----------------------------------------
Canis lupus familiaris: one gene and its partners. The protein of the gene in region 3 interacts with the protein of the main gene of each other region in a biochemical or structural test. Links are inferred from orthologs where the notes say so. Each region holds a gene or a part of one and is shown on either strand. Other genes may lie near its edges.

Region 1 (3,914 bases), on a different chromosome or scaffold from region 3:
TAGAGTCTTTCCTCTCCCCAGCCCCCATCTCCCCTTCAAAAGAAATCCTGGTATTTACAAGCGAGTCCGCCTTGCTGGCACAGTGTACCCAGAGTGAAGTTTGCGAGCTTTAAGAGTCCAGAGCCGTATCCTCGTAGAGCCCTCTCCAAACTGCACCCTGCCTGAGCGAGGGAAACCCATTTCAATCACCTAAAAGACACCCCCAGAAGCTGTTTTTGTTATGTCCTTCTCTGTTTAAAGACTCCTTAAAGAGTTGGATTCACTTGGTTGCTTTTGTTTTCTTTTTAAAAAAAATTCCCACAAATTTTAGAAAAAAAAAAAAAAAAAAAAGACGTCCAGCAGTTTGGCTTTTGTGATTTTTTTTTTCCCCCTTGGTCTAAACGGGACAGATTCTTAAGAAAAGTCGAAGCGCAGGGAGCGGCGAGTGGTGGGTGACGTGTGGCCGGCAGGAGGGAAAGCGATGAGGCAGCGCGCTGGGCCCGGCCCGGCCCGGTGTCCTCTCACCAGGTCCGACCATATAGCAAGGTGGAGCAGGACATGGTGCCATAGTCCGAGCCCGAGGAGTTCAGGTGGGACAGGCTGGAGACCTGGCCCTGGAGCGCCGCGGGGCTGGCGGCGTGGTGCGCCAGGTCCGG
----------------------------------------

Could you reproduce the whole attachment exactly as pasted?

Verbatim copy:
Canis lupus familiaris: one gene and its partners. The protein of the gene in region 3 interacts with the protein of the main gene of each other region in a biochemical or structural test. Links are inferred from orthologs where the notes say so. Each region holds a gene or a part of one and is shown on either strand. Other genes may lie near its edges.

Region 1 (3,914 bases), on a different chromosome or scaffold from region 3:
TAGAGTCTTTCCTCTCCCCAGCCCCCATCTCCCCTTCAAAAGAAATCCTGGTATTTACAAGCGAGTCCGCCTTGCTGGCACAGTGTACCCAGAGTGAAGTTTGCGAGCTTTAAGAGTCCAGAGCCGTATCCTCGTAGAGCCCTCTCCAAACTGCACCCTGCCTGAGCGAGGGAAACCCATTTCAATCACCTAAAAGACACCCCCAGAAGCTGTTTTTGTTATGTCCTTCTCTGTTTAAAGACTCCTTAAAGAGTTGGATTCACTTGGTTGCTTTTGTTTTCTTTTTAAAAAAAATTCCCACAAATTTTAGAAAAAAAAAAAAAAAAAAAAGACGTCCAGCAGTTTGGCTTTTGTGATTTTTTTTTTCCCCCTTGGTCTAAACGGGACAGATTCTTAAGAAAAGTCGAAGCGCAGGGAGCGGCGAGTGGTGGGTGACGTGTGGCCGGCAGGAGGGAAAGCGATGAGGCAGCGCGCTGGGCCCGGCCCGGCCCGGTGTCCTCTCACCAGGTCCGACCATATAGCAAGGTGGAGCAGGACATGGTGCCATAGTCCGAGCCCGAGGAGTTCAGGTGGGACAGGCTGGAGACCTGGCCCTGGAGCGCCGCGGGGCTGGCGGCGTGGTGCGCCAGGTCCGG